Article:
He was one of the first to consider psychology as a branch of physiology. He also proposed many now ubiquitous terms including "phylum", "phylogeny", "ecology" ("oekologie"), and proposed the kingdom Protista in 1866. His chief interests lay in evolution and life development processes in general, including development of nonrandom form, which culminated in the beautifully illustrated Kunstformen der Natur (Art forms of nature). Haeckel did not support natural selection, rather believing in a Lamarckian inheritance of acquired characteristics (Lamarckism).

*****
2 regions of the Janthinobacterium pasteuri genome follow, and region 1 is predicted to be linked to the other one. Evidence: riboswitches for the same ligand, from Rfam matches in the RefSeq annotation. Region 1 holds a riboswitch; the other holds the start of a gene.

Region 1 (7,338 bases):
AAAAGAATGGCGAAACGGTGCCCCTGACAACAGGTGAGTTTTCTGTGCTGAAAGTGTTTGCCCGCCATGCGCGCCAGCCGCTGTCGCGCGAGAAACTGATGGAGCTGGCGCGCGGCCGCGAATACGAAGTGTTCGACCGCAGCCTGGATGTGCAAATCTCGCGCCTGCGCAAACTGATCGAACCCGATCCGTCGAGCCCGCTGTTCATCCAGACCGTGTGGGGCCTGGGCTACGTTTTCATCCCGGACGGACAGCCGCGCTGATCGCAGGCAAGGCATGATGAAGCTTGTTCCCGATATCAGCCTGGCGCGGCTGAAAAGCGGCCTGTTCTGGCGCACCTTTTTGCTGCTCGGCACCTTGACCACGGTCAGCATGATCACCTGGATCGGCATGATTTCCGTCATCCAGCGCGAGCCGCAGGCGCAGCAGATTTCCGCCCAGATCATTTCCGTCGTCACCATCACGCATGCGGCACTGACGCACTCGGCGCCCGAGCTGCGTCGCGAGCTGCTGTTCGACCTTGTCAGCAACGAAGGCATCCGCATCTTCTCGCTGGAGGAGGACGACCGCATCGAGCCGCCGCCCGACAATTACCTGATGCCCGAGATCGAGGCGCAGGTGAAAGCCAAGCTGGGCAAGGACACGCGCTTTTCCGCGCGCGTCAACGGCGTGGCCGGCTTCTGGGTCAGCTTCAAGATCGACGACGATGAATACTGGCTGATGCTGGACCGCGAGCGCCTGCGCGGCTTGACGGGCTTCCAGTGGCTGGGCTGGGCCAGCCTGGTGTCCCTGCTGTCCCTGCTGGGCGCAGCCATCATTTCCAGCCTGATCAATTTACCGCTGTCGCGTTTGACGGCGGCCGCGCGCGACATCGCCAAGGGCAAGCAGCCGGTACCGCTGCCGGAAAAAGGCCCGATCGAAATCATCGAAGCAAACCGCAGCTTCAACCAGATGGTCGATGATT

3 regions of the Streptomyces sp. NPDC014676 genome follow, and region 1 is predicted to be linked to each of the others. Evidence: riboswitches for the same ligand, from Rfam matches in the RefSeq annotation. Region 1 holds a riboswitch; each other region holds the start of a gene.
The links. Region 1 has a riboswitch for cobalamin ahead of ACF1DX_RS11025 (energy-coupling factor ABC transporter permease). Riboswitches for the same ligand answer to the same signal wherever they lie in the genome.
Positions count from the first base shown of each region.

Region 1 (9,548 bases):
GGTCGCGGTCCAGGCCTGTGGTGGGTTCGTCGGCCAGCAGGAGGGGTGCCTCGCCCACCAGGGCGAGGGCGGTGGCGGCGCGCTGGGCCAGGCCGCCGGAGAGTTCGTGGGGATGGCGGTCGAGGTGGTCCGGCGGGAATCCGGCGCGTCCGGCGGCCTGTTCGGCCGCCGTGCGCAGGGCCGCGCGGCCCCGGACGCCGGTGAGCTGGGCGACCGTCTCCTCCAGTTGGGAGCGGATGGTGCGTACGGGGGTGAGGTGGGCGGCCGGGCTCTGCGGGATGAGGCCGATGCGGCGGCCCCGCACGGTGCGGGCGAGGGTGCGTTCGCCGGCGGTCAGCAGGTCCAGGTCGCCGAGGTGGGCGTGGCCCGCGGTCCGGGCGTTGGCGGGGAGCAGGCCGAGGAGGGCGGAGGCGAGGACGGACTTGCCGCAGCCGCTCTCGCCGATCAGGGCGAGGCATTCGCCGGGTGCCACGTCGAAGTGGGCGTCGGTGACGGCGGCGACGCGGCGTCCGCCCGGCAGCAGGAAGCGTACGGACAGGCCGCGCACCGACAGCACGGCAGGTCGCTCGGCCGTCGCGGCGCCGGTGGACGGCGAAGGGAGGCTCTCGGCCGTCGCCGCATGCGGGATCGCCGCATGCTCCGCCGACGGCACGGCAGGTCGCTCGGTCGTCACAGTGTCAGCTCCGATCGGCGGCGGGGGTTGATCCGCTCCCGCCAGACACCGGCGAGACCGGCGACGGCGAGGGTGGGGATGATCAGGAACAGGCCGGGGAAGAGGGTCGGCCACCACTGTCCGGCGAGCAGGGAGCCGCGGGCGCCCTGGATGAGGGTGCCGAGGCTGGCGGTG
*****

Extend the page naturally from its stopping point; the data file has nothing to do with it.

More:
Haeckel advanced the "recapitulation theory" which proposed a link between ontogeny (development of form) and phylogeny (evolutionary descent), summed up in the phrase "ontogeny recapitulates phylogeny". His concept of recapitulation has been disputed in the form he gave it (now called "strong recapitulation"). "Strong" recapitulation hypothesis views ontogeny as repeating forms of the ancestors, while "weak" recapitulation means that what is repeated (and built upon) is the ancestral embryonic development process. He supported the theory with embryo drawings that have since been shown to be oversimplified and in part inaccurate, and the theory is now considered an oversimplification of quite complicated relationships. Haeckel introduced the concept of "heterochrony", which is the change in timing of embryonic development over the course of evolution.